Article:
System Photo: https://us.v-cdn.net/5021738/uploads/FileUpload/79/451e1f19a1e5b345e0951fbe1ff6ca.jpg
  • FranklinD
    FranklinD Member Posts: 399
    I have a ventless heater in my garage, and that’s about the only place I’d EVER use one. I also followed the install guide - to the letter - regarding ventilation air and total free air volume of the “room”. And still, I will only use it when I’m actually IN the garage, I have 2 CO detectors out there (one high & one low, height-wise), and I have a fan-assisted vent system for when I’m working on vehicles in there.

    I think putting a ventless gas heater of any kind inside of any living quarters is downright loony.

    If I could find a *relatively* inexpensive used NG 90%+ efficiency hot air furnace, I’d go that route instead (I don’t want to have to use b-vent...I want sealed combustion with pvc intake & exhaust)...maybe this summer I’ll have more luck finding one locally.
    Ford Master Technician, "Tinkerer of Terror"
    Police & Fire Equipment Lead Mechanic, NW WI
    Lover of Old Homes & Gravity Hot Water Systems
  • GW
    GW Member Posts: 4,730
    Jamie true yet anything in the air will reduce the o2. Too much stuff and the unit will stop. I’ve never installed one but I would, they seem to be well designed. And they’re not supposed to be used for normal everyday use. At least here in MA
    Gary Wilson
    Wilson Services, Inc
    Northampton, MA
  • Henry
    Henry Member Posts: 998
    We do not permit them in Canada! There was one at the Natural Gas Technologies Center when I was in charge of the lab. It was removed for obvious Co2 and Co problems.
  • SuperTech
    SuperTech Member Posts: 2,200
    As an HVAC service technician I take carbon monoxide and combustion analysis very seriously. Whenever I see one of the ventless fireplaces in use or even worse a kerosene heater I will start up my Testo 320 outside in the fresh air and make sure I point out to the homeowner how many parts per million it is detecting.

    Homeowners have a tendency to put too much faith in whatever they are using as a CO alarm.

    I've had quite a few try to insinuate that my Testo, which I baby like it's my firstborn, isn't working correctly because their detector never went off.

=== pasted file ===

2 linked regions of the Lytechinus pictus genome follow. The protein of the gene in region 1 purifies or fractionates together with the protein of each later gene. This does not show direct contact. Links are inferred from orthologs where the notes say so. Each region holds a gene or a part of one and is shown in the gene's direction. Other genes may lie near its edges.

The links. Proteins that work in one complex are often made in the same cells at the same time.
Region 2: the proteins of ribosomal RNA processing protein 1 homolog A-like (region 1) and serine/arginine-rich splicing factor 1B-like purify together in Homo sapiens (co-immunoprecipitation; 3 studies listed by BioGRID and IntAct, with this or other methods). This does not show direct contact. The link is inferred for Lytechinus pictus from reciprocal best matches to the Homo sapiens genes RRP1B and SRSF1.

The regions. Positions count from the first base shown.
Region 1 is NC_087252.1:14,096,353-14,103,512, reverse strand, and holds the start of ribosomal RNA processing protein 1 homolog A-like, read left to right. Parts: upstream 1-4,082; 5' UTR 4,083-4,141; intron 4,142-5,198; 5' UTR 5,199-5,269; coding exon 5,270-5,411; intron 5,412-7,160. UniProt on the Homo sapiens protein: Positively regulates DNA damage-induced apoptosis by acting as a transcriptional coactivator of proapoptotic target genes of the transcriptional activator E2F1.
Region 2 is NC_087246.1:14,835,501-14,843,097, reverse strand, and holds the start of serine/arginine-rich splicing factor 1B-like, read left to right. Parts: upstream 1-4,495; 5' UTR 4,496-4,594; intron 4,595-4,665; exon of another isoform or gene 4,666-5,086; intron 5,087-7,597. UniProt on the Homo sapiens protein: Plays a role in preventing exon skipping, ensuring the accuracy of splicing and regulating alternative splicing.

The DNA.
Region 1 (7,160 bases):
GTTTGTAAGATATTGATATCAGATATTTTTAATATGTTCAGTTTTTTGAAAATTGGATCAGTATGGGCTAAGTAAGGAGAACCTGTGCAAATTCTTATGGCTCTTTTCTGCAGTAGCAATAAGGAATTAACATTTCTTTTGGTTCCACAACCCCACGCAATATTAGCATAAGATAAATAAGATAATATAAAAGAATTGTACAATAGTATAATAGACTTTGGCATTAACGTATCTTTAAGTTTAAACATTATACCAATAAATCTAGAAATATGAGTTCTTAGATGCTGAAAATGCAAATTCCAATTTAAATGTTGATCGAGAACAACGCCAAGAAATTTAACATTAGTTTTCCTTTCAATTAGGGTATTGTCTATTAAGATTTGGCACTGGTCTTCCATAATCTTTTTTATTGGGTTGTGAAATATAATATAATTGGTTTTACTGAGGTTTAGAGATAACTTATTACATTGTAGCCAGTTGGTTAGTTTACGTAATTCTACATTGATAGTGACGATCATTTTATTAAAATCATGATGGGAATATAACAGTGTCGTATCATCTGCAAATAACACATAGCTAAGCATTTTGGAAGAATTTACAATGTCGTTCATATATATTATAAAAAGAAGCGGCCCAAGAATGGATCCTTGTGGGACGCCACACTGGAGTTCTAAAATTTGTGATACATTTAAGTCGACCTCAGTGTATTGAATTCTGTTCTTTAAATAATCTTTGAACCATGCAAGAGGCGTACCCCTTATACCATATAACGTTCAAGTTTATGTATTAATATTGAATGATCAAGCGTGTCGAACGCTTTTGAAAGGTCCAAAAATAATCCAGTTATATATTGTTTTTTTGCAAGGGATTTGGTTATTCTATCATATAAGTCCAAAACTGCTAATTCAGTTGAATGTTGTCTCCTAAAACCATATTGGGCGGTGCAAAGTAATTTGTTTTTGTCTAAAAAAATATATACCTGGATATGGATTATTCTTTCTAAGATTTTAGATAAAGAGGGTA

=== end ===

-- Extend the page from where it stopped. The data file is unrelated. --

Just get some pet parrots if you have any doubt.
  • NY_Rob
    NY_Rob Member Posts: 1,370
    edited February 2018
    ^ you might be better of with a Sensorcon Inspector for low indoor levels of CO vs. your CA. And, they're ready to use in 10 seconds unlike the CA.

    Quite a few of us have them... excellent units!


  • SuperTech
    SuperTech Member Posts: 2,200
    Thanks Rob. I have been thinking about getting a personal CO detector. The only thing I like about using my Testo is that when I'm done with everything I can print out the results. Including ambient CO testing. But the unit you suggested would prevent several unnecessary trips outside to start up the Testo in fresh air.
  • lchmb
    lchmb Member Posts: 2,997
    interesting part..if you google it, they say their have been no reported death's due to a vent free unit which everyone hates... yet how many deaths from improperly installed vented units?? Maybe we are so worried about one we forget to pay attention where we should...
  • Big Ed_4
    Big Ed_4 Member Posts: 2,818
    How many times you find it's the gas stove or oven tripping the detector ..

    There was an error rendering this rich post.

  • Gordy
    Gordy Member Posts: 9,546
    Remember the kerosun kerosene heater rage. Burning in the living rooms all across the snow belt.
  • Big Ed_4
    Big Ed_4 Member Posts: 2,818
    Yes when oil prices passed $1 per gallon ...

    There was an error rendering this rich post.

  • DZoro
    DZoro Member Posts: 1,048
    The sensorcon is a great instrument, don't leave home without it. Amazing how much CO it detects just from starting the truck and backing it out of the garage. The CO is there for hours. In our area if the gas company finds a ventless unit they red flag the home. Have never actually seen them turn off the gas, but they do inform to the owner that it must be removed.